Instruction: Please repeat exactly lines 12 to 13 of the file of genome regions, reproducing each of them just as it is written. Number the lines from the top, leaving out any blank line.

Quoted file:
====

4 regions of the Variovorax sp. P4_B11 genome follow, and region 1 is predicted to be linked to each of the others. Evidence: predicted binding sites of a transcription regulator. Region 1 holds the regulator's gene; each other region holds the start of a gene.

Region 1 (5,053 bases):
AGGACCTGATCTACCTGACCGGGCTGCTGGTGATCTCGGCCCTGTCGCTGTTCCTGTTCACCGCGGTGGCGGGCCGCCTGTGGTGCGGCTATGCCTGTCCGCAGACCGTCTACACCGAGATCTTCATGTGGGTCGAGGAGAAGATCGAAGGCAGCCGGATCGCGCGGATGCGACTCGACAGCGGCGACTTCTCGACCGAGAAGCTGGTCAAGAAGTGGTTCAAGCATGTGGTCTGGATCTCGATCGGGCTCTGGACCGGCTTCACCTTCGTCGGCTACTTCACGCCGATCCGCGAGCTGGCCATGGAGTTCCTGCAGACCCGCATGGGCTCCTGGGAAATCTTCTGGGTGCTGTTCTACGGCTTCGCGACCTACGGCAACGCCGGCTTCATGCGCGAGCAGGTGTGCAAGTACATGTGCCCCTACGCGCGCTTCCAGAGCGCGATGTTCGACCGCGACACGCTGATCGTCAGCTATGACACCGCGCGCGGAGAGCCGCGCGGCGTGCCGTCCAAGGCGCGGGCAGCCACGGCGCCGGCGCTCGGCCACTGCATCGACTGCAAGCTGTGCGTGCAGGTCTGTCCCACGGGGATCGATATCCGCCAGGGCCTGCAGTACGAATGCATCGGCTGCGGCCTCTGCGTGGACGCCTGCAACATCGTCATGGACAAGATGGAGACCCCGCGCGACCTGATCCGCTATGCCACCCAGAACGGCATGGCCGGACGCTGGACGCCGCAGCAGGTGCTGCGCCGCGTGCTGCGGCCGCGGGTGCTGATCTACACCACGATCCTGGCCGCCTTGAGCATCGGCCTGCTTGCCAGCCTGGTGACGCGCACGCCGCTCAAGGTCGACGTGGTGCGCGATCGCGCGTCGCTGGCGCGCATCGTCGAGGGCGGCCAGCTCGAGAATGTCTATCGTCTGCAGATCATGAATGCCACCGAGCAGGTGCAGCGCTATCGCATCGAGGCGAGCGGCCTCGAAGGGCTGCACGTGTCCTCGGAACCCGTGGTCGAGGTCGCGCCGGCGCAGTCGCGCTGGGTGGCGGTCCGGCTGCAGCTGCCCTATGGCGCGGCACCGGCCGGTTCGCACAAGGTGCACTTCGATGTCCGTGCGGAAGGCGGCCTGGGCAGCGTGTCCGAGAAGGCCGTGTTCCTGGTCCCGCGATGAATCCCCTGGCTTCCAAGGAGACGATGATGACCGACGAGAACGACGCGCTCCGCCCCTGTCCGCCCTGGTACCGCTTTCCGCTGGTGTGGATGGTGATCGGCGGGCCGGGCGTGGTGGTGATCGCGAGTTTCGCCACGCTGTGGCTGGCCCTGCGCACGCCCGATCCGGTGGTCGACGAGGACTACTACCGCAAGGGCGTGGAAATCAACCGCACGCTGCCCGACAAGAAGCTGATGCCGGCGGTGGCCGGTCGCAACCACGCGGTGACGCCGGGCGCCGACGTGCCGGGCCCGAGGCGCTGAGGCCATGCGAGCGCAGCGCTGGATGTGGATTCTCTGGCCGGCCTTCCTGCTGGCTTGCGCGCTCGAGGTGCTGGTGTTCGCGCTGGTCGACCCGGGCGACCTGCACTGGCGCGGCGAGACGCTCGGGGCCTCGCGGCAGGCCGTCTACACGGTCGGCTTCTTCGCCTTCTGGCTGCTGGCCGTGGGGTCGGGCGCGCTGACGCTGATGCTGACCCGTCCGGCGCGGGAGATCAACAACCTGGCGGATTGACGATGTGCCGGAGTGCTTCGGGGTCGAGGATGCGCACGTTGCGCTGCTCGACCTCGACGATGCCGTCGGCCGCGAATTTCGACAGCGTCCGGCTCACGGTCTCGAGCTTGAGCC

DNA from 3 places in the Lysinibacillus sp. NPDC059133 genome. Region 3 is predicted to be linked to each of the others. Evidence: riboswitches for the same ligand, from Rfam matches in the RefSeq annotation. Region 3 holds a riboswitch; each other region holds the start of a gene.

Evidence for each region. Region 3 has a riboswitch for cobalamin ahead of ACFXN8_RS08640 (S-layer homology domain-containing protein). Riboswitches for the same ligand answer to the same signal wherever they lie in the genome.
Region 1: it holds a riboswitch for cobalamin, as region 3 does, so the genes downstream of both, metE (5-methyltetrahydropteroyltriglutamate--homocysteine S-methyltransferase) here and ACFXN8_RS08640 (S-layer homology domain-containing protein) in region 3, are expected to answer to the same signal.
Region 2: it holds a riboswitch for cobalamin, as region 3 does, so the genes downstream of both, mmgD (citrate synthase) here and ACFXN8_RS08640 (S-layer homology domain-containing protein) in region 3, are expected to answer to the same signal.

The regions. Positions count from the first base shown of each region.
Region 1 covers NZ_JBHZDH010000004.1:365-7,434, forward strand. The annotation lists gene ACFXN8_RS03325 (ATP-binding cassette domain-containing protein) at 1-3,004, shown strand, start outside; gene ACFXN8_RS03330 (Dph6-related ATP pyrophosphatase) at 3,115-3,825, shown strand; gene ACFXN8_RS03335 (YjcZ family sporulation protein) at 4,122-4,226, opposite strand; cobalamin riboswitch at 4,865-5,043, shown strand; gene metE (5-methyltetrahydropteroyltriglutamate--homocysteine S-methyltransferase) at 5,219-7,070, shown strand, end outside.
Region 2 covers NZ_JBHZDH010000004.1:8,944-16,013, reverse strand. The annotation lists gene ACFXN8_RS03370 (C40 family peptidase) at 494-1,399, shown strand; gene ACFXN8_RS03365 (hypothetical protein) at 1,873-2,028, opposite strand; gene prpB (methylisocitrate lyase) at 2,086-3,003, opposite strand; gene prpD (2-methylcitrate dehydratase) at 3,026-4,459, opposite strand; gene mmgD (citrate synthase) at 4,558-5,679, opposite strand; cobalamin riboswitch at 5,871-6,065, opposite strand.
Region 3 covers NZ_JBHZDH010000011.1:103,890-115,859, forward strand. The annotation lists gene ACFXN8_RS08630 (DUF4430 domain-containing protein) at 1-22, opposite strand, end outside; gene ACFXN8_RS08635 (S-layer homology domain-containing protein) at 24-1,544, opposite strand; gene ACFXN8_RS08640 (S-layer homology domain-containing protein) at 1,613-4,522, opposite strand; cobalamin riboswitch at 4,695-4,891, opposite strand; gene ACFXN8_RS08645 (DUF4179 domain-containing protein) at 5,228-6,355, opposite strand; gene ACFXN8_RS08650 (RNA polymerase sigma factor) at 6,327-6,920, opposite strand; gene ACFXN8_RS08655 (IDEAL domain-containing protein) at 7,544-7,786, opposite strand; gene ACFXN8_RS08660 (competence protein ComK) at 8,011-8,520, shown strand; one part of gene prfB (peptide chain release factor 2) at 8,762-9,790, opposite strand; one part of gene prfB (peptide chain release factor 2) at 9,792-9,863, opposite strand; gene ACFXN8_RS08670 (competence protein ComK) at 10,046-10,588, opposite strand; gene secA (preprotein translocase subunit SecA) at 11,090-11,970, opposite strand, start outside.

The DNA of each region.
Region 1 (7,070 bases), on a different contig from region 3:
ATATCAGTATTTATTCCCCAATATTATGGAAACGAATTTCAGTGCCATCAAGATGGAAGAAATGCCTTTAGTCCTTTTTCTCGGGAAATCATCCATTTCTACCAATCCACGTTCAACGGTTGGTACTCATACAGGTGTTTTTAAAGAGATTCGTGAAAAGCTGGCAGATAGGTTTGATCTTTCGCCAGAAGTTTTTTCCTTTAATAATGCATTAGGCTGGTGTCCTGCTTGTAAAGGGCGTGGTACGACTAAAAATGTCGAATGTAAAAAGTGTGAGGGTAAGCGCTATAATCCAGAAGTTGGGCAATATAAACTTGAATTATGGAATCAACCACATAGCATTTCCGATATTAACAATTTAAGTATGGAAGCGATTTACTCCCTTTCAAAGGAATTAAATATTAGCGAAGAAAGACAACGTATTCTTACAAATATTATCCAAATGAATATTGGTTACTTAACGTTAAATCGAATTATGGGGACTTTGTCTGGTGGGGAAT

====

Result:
The DNA of each region.
Region 1 (7,070 bases), on a different contig from region 3: